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Curtin v. Ogborn

OPINION FILED AUGUST 21, 1979.

JOHN P. CURTIN ET AL., PLAINTIFFS AND COUNTERDEFENDANTS-APPELLANTS,

v.

DORTHA OGBORN, DEFENDANT AND COUNTERPLAINTIFF-APPELLEE.



APPEAL from the Circuit Court of Cook County; the Hon. GEORGE J. SCHALLER, Judge, presiding. MR. JUSTICE PERLIN DELIVERED THE OPINION OF THE COURT:

Plaintiffs and counterdefendants, John P. Curtin and Denise Curtin (hereinafter referred to as plaintiffs), brought an action in equity to obtain a refund of the earnest money they had deposited pursuant to a real estate sales contract. Defendant and counterplaintiff, Dortha Ogborn (hereinafter referred to as defendant), filed a counterclaim for breach of contract. The trial court dismissed the complaint for want of prosecution and entered judgment for defendant on the counterclaim. Plaintiffs appeal, presenting the following issues for review: (1) whether the trial court abused its discretion in denying plaintiffs' motion for continuance; (2) whether there was sufficient evidence of a breach of contract by plaintiffs; and (3) whether the judgment of earnest money plus attorney's fees was proper.

We affirm in part and reverse in part.

On March 27, 1974, plaintiffs executed a real estate sales contract with the First National Bank of LaGrange as trustee under trust number 507, whereby plaintiffs agreed to purchase and the trustee agreed to sell certain real property located in LaGrange, Illinois, for a sum of $87,000. Defendant was the sole beneficial owner of the trust. Plaintiffs deposited as earnest money with the real estate agency, Joseph A. Thorsen, three promissory notes, one for $2000 due March 29, 1974, one for $2000 due June 3, 1974, and one for $4500 due September 3, 1974. The first note was redeemed, and the sum of $2000 plus the other two notes were held by Thorsen pending consummation of the sale.

The contract in question was subject to the purchasers procuring within 20 days a loan commitment in the amount of 75% of the purchase price with an interest rate not to exceed 7.9% for a period of 25 years. The contract privided, inter alia, that the closing date was September 3, 1974, and that "time was of the essence." The contract further provided:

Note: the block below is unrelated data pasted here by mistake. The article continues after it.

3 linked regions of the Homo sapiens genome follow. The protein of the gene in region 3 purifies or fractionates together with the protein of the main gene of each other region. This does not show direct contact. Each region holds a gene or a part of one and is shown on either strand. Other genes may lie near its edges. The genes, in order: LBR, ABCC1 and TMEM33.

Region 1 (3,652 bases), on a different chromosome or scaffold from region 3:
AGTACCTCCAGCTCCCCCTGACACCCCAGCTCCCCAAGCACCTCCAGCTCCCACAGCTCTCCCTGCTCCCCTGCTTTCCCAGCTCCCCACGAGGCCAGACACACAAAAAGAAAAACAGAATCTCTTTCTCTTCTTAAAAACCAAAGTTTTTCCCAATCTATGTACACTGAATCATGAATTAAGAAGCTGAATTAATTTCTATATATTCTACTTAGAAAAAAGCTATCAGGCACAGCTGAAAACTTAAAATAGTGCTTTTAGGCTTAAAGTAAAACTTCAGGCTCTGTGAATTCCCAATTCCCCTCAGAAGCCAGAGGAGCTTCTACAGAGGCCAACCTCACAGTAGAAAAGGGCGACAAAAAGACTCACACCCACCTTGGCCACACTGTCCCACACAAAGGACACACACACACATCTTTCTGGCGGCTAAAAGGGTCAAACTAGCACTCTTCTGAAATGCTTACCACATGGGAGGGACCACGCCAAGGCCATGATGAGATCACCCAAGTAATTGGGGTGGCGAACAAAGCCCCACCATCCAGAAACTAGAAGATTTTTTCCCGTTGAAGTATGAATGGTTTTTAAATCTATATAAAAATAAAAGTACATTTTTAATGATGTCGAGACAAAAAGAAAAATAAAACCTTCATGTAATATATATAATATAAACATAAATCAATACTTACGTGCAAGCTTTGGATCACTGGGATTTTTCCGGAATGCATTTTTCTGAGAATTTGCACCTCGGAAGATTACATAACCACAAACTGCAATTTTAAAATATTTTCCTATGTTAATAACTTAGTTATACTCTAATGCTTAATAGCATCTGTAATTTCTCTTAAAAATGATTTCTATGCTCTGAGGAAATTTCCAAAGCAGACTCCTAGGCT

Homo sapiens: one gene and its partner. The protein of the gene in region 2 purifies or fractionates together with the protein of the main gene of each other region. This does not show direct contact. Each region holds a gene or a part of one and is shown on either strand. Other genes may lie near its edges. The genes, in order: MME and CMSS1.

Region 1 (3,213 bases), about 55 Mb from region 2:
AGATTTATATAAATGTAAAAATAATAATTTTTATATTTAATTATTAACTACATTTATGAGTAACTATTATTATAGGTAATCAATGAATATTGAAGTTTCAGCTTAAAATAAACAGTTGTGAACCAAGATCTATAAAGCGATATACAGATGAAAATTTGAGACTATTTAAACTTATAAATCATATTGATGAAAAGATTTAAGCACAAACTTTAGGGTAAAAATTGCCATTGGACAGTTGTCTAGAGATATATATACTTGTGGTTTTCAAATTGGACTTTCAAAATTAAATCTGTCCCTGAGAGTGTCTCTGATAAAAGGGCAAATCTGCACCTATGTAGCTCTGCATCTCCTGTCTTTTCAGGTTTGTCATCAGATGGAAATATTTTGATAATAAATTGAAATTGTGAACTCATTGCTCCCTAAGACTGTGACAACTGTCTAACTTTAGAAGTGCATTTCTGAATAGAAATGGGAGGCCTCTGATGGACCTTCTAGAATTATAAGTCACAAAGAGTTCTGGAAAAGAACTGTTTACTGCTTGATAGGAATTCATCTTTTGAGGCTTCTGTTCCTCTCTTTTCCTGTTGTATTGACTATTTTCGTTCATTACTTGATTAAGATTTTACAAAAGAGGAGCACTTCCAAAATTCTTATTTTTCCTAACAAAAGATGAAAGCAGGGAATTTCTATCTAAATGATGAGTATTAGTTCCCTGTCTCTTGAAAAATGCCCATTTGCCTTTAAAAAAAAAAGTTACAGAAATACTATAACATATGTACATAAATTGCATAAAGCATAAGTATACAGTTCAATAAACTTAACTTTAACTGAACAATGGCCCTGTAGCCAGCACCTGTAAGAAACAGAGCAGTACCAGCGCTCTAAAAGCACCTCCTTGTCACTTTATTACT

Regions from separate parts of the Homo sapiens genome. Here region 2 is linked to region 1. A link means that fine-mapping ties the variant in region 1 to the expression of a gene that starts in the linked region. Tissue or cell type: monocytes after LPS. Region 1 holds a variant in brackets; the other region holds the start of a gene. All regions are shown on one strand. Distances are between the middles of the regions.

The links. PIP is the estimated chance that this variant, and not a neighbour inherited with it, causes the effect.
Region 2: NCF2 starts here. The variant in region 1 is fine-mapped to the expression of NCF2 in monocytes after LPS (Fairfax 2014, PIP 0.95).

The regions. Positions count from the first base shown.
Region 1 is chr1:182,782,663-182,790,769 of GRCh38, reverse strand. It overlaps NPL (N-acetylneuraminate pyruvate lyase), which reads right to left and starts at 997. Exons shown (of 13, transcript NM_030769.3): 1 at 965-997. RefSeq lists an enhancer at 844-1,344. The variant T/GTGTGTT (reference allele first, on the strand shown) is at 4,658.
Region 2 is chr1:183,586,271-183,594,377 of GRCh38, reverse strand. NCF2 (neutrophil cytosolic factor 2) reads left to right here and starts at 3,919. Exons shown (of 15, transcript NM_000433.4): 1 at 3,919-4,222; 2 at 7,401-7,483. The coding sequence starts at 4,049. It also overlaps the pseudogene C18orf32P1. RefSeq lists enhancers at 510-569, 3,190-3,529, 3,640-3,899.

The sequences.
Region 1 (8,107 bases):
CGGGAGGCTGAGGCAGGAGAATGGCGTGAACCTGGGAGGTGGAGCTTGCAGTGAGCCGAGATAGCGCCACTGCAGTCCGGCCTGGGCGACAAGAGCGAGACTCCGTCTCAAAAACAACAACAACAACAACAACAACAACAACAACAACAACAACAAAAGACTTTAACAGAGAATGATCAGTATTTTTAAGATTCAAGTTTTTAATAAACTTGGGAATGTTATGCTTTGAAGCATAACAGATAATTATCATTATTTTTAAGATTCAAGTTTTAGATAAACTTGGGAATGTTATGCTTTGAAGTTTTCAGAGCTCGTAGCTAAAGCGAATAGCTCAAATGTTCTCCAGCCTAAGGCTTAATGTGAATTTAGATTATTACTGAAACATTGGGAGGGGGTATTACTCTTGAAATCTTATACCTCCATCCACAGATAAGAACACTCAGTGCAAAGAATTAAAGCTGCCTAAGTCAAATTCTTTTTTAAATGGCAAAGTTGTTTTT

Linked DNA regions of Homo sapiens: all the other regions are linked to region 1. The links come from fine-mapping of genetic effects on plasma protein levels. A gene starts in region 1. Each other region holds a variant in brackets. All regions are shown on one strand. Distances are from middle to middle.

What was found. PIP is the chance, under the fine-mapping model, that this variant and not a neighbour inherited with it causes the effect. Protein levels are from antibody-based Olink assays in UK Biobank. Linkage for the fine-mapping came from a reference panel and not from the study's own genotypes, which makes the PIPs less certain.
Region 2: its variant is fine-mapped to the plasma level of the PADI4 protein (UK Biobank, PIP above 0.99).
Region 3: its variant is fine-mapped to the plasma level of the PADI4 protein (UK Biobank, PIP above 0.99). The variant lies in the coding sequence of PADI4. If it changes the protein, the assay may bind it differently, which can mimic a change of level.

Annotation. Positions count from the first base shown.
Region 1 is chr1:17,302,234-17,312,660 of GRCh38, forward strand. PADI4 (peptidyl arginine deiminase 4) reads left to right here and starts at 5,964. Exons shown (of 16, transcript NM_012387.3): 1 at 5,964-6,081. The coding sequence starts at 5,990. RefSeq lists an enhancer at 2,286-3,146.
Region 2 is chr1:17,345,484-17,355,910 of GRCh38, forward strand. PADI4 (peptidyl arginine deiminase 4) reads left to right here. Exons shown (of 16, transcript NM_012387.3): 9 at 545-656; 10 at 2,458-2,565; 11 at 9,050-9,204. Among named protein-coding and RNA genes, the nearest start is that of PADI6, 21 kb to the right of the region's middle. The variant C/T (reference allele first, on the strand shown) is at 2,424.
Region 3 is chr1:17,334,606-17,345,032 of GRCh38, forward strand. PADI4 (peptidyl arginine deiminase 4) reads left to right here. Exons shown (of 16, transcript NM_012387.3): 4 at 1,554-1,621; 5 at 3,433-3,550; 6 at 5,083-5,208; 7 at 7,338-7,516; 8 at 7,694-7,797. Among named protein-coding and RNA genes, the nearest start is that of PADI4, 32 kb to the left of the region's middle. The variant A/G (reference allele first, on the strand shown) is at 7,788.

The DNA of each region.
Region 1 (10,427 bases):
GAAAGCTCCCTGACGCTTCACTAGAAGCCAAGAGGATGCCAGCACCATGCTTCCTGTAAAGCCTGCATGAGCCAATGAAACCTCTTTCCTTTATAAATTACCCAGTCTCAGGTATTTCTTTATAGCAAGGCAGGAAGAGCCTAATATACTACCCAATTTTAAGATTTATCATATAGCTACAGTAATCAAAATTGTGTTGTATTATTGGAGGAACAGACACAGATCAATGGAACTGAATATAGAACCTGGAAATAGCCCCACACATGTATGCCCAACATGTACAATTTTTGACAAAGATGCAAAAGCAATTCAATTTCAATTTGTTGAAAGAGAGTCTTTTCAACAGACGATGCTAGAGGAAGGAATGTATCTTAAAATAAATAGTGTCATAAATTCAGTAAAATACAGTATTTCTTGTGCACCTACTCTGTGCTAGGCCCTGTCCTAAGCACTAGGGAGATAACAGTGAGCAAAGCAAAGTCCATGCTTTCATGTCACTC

"If this contract is terminated without Purchaser's fault, the earnest money shall be returned to the Purchaser, but if the termination is caused by the Purchaser's fault, then at the option of the Seller and upon notice to the Purchaser, the earnest money shall be forfeited to the Seller and applied first to the payment of Seller's expenses and then to payment of broker's commission, the balance, if any, to be retained by the Seller as liquidated damages. * * *

In the event this transaction is not closed because of the purchaser's default, seller shall not be liable for any real estate commission to any real estate broker herein involved."

The sale to plaintiffs was never consummated.

On January 3, 1975, plaintiffs filed an action against defendant, the First National Bank of LaGrange as trustee and Joseph Thorsen, alleging that plaintiffs performed their duties under the contract but were unable to secure a mortgage and that they notified the trustee within the 20-day period provided in the contract but the trustee, Thorsen and defendant refused to return the earnest money to plaintiffs. Plaintiffs requested the court to order the return of the earnest money to them.